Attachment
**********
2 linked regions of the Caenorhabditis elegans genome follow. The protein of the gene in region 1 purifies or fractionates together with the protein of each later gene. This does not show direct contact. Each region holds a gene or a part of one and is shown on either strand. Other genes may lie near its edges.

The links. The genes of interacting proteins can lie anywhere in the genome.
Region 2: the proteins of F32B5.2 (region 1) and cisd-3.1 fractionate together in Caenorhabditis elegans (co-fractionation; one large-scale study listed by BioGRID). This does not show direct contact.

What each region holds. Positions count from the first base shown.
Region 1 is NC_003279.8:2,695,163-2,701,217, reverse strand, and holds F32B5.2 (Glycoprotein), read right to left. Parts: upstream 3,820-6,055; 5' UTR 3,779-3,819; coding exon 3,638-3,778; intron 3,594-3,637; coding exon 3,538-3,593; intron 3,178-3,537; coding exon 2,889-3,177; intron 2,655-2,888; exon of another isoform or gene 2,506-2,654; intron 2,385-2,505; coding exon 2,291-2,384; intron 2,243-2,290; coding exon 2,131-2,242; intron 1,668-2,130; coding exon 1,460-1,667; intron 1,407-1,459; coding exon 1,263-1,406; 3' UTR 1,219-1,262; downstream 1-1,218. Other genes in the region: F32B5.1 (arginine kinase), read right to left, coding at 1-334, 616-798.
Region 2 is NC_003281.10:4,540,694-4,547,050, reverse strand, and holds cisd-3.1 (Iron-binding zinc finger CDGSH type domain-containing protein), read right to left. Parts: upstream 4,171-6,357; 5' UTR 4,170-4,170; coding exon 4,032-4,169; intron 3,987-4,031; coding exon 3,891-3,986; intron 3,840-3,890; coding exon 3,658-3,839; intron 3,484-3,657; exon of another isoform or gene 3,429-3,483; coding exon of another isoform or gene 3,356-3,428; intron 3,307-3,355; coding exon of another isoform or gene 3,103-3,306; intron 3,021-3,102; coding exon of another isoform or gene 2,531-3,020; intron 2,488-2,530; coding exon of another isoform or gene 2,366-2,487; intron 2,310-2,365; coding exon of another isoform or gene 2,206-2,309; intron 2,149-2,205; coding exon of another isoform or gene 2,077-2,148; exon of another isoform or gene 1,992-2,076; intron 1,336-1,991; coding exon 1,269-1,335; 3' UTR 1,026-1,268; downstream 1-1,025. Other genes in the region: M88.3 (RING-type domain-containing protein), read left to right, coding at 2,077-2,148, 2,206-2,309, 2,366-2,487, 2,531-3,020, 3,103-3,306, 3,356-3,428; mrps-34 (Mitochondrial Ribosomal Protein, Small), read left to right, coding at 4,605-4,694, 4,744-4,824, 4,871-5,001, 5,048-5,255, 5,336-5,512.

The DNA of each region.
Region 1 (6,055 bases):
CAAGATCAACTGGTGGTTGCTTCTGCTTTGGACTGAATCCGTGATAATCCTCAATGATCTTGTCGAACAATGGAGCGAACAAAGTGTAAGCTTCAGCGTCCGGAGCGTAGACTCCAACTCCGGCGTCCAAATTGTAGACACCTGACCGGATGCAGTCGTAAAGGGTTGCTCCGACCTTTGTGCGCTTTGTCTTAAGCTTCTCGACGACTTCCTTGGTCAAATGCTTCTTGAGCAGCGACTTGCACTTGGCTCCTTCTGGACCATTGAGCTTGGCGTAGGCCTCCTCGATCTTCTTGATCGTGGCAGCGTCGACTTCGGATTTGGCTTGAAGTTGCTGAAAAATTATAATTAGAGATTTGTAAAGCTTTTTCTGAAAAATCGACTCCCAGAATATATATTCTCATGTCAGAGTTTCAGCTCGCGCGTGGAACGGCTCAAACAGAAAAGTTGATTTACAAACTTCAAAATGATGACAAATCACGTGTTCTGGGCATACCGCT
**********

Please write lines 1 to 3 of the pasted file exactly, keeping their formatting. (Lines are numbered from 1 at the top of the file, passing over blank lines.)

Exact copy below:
2 linked regions of the Caenorhabditis elegans genome follow. The protein of the gene in region 1 purifies or fractionates together with the protein of each later gene. This does not show direct contact. Each region holds a gene or a part of one and is shown on either strand. Other genes may lie near its edges.

The links. The genes of interacting proteins can lie anywhere in the genome.
Region 2: the proteins of F32B5.2 (region 1) and cisd-3.1 fractionate together in Caenorhabditis elegans (co-fractionation; one large-scale study listed by BioGRID). This does not show direct contact.